Snooker’s blue riband competition is underway at the Crucible Theatre in Sheffield, but up the road at the English Institute of Sport green baize ambitions of a different kind will also be realised during next week’s 2020 Q-School.
Originally scheduled for May but moved due to the coronavirus pandemic, the tenth annual edition of this unique event will see nearly 160 amateur hopefuls vying to secure one of 12 coveted two-year professional World Snooker Tour cards.
The cosmopolitan field for this seven-day extravaganza features a vibrant blend of youth and experience – some trying to reclaim their status on the sport’s top tier and many hoping to fulfil a dream by getting there for the first time.
Because of health precautions, the format and schedule of this year’s Q-School has changed. There will still be three tournaments with the semi-finalists from each picking up a WST card, but instead of completing them in blocks, these will now be ‘spanned’ across the week. The opening two rounds (best of five frames) of each tournament will be contested across Monday to Thursday. The remaining rounds (round three to quarter-finals – best of seven frames) will then be completed on Friday, Saturday and Sunday – a day for each.
Throughout the event, players will also pick up ranking points counting towards the Q-School Order of Merit. For those that don’t qualify, this list will be used by WST to invite amateur players to ‘top-up’ certain professional competitions in the 2020/21 season, and by the WPBSA to determine seeded players for the new 2020/21 Q-Tour that has a route to the professional circuit and £100,000 in prize money.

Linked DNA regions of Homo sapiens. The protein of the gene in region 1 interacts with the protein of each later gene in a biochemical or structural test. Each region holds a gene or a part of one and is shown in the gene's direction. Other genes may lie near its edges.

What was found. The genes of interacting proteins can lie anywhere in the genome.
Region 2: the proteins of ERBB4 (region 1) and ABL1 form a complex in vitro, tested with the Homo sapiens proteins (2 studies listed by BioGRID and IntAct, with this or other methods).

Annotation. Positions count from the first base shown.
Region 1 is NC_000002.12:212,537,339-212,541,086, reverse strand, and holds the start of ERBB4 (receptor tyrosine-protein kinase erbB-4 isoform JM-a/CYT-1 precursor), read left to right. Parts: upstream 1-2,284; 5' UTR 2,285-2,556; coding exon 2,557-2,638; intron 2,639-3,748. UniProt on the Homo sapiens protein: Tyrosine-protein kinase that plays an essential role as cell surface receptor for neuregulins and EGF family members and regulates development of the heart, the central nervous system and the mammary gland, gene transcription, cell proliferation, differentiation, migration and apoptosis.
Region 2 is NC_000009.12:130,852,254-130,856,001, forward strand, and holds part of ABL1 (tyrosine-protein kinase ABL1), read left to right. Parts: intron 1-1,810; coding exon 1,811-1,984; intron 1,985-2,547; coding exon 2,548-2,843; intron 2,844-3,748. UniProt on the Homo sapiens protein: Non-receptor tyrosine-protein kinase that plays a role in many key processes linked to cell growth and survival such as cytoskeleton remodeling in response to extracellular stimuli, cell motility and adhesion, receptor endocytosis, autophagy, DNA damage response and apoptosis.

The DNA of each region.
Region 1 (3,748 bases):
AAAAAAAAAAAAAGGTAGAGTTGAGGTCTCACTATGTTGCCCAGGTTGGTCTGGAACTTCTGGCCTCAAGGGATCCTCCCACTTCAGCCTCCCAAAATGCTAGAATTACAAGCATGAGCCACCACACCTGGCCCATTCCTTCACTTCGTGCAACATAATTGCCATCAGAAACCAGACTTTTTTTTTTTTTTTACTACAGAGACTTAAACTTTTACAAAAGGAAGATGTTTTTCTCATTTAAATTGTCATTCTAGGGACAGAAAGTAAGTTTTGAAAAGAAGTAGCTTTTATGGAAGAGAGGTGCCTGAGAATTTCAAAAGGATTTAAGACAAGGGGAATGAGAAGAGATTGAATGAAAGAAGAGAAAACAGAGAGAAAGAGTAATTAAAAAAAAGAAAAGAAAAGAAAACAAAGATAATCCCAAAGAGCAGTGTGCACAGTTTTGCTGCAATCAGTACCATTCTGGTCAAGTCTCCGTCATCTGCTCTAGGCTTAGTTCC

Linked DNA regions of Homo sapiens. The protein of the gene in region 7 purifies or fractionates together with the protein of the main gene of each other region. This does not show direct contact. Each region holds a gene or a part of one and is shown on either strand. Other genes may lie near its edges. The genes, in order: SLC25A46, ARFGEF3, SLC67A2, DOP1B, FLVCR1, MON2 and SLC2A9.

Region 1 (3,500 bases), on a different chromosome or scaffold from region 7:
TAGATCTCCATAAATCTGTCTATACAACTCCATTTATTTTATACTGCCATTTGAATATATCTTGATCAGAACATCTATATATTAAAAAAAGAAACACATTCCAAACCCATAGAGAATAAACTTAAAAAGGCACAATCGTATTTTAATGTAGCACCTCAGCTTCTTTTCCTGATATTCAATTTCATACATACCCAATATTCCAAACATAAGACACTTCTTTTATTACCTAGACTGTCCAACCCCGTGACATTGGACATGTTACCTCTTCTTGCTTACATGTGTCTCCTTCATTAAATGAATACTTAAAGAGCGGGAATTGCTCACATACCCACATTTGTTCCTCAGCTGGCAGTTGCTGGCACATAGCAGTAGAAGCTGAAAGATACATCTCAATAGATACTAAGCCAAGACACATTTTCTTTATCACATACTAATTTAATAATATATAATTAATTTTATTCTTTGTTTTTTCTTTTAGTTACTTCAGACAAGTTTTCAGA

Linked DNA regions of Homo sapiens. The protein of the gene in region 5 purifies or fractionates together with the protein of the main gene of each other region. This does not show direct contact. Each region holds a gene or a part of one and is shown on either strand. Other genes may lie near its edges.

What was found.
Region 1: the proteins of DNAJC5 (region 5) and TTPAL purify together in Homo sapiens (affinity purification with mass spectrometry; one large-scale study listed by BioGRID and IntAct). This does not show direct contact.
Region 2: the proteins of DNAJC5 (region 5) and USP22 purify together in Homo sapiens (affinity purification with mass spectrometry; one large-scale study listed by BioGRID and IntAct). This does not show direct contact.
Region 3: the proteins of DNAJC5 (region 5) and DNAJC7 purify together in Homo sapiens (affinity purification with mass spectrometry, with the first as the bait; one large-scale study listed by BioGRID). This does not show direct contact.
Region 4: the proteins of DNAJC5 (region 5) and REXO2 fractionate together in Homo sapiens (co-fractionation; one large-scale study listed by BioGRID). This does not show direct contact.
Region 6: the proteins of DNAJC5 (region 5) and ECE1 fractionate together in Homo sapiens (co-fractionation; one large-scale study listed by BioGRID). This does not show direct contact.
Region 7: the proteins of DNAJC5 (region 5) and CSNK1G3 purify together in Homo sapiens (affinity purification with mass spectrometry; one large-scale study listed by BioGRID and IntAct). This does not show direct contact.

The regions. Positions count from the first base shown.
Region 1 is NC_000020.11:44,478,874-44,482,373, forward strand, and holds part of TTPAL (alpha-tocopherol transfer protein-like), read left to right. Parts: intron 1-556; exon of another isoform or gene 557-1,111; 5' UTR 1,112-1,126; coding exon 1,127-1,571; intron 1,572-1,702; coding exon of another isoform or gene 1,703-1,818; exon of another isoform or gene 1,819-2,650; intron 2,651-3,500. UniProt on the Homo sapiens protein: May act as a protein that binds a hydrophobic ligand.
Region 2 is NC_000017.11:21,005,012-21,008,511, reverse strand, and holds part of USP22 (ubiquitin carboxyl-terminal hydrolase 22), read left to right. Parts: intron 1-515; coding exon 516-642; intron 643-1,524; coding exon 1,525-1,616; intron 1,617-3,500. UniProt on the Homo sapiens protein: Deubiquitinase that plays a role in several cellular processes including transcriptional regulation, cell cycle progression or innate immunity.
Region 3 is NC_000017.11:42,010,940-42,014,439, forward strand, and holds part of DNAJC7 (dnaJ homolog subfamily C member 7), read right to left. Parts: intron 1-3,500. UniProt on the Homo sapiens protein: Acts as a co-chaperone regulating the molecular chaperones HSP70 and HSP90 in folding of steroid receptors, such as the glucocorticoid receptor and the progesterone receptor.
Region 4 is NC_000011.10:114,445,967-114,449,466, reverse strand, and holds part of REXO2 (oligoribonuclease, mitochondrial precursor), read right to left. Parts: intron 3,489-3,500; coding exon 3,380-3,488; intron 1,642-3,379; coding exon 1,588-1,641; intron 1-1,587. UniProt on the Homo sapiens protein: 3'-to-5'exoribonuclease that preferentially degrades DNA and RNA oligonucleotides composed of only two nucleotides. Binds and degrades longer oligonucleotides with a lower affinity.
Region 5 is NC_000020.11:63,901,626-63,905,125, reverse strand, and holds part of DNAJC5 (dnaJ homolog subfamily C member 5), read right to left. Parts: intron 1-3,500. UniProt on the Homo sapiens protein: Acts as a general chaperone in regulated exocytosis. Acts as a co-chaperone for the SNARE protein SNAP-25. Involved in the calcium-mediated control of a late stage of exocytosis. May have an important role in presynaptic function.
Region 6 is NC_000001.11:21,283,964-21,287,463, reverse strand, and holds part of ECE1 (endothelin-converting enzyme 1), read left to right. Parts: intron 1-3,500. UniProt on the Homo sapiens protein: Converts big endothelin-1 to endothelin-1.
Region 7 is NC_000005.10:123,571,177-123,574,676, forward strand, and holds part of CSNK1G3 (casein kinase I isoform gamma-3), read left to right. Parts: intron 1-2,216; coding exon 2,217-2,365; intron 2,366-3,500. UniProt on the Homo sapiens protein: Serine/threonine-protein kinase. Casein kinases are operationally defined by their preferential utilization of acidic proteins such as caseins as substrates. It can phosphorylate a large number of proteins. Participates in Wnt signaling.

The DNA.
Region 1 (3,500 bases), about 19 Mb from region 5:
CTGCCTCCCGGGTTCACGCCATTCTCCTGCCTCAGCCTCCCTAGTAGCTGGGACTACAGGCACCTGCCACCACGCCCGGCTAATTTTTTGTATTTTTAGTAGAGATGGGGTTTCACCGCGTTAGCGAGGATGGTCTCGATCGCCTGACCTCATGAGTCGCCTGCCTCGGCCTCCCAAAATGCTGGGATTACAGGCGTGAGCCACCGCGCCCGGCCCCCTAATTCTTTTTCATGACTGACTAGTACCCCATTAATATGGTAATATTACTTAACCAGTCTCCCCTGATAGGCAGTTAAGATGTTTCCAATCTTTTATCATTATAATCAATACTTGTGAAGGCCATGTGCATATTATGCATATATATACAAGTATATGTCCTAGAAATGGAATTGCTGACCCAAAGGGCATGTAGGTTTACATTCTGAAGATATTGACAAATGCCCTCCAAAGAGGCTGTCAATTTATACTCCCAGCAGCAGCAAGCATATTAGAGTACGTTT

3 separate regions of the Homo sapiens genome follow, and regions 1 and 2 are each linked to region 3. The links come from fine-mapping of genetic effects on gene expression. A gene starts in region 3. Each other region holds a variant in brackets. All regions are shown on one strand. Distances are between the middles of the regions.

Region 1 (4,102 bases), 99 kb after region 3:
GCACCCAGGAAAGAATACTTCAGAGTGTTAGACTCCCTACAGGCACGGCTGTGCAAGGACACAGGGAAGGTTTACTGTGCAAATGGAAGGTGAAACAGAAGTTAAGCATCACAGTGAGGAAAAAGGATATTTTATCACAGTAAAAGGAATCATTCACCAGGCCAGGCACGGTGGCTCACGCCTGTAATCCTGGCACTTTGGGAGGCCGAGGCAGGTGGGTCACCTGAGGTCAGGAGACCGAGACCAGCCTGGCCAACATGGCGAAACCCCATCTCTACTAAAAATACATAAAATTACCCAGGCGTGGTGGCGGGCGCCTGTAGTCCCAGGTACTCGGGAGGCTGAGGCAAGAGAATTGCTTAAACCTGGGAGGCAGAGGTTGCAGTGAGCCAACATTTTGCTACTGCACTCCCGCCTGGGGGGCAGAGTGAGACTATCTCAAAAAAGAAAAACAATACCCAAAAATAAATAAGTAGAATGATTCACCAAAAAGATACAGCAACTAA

A plethora of former main tour exponents are set to compete at the EIS. This includes several who were relegated following defeats in the recent Betfred World Championship qualifiers at the same venue.
Some of the names falling into the latter category are: two-time ranking event winner and former top 16 member Michael White, 2018 Shoot Out champion Michael Georgiou, former world championship quarter-finalist Lee Walker and past Crucible qualifiers Alfie Burden, Sam Baird and Craig Steadman.
There have been regular examples of players bouncing back immediately via the Q-School route; Steadman has done so on a joint record three occasions, whilst Georgiou and Baird have each achieved it twice.
Familiar faces from the professional circuit’s not too distant past taking part include: 2015 Ruhr Open winner Rory McLeod, two-time ranking event semi-finalist Jamie Jones, 12-times reigning world women’s champion Reanne Evans and three-time graduate Paul Davison.
Another interesting entry is former European under-19 champion Stephen Craigie, who is looking to join his younger brother Sam on tour. Stephen fell off in 2009 and has only sporadically attempted to rejoin since.
After a considerable time since their last appearances under the limelight, former top 16 stars Mike Hallett – winner of the 1989 Hong Kong Open – and Dean Reynolds – two-time ranking event finalist and now a competitor on the World Disability Billiards and Snooker circuit – will both be aiming to roll back the years in Yorkshire.
As expected, there is a sizeable group of hungry cueists yearning for maiden big-time involvement.
Jake Nicholson, Oliver Brown and Dean Young – all event winners on this season’s Challenge Tour – have signed up, as has reigning English amateur snooker champion Ben Hancorn and promising Northern Irish teenager Robbie McGuigan.
A new breed of young talent from across Europe has made the trip, many of whom played and made an impression during the world qualifiers such as Ben Mertens (Belgium), Antoni Kowalski (Poland) and Ivan Kakovskii (Russia). Prospects representing countries from further afield are Japan’s Keishin Kamihashi, Australia’s Ryan Thomerson and China’s Wu Yize, who won two matches at the qualifiers here last month.
Action at the EIS starts on Monday.